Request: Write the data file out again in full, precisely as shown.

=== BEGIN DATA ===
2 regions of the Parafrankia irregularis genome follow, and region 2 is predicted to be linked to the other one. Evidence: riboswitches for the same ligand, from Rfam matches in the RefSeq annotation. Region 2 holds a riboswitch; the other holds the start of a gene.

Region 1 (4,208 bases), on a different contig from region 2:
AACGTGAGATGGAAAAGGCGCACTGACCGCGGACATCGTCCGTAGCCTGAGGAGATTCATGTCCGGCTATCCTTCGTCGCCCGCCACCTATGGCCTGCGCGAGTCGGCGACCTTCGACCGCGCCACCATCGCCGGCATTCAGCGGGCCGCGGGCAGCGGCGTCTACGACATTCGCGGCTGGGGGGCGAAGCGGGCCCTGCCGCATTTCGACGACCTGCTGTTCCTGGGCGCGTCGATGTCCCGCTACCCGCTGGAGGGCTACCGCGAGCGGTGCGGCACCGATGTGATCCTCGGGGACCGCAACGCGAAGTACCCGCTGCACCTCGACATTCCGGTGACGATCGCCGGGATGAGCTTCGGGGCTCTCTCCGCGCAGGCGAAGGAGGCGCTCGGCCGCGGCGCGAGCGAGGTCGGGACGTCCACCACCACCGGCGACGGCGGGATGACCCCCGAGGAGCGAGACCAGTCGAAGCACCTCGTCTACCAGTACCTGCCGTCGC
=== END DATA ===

2 regions of the Parafrankia irregularis genome follow, and region 2 is predicted to be linked to the other one. Evidence: riboswitches for the same ligand, from Rfam matches in the RefSeq annotation. Region 2 holds a riboswitch; the other holds the start of a gene.

Region 1 (4,208 bases), on a different contig from region 2:
AACGTGAGATGGAAAAGGCGCACTGACCGCGGACATCGTCCGTAGCCTGAGGAGATTCATGTCCGGCTATCCTTCGTCGCCCGCCACCTATGGCCTGCGCGAGTCGGCGACCTTCGACCGCGCCACCATCGCCGGCATTCAGCGGGCCGCGGGCAGCGGCGTCTACGACATTCGCGGCTGGGGGGCGAAGCGGGCCCTGCCGCATTTCGACGACCTGCTGTTCCTGGGCGCGTCGATGTCCCGCTACCCGCTGGAGGGCTACCGCGAGCGGTGCGGCACCGATGTGATCCTCGGGGACCGCAACGCGAAGTACCCGCTGCACCTCGACATTCCGGTGACGATCGCCGGGATGAGCTTCGGGGCTCTCTCCGCGCAGGCGAAGGAGGCGCTCGGCCGCGGCGCGAGCGAGGTCGGGACGTCCACCACCACCGGCGACGGCGGGATGACCCCCGAGGAGCGAGACCAGTCGAAGCACCTCGTCTACCAGTACCTGCCGTCGC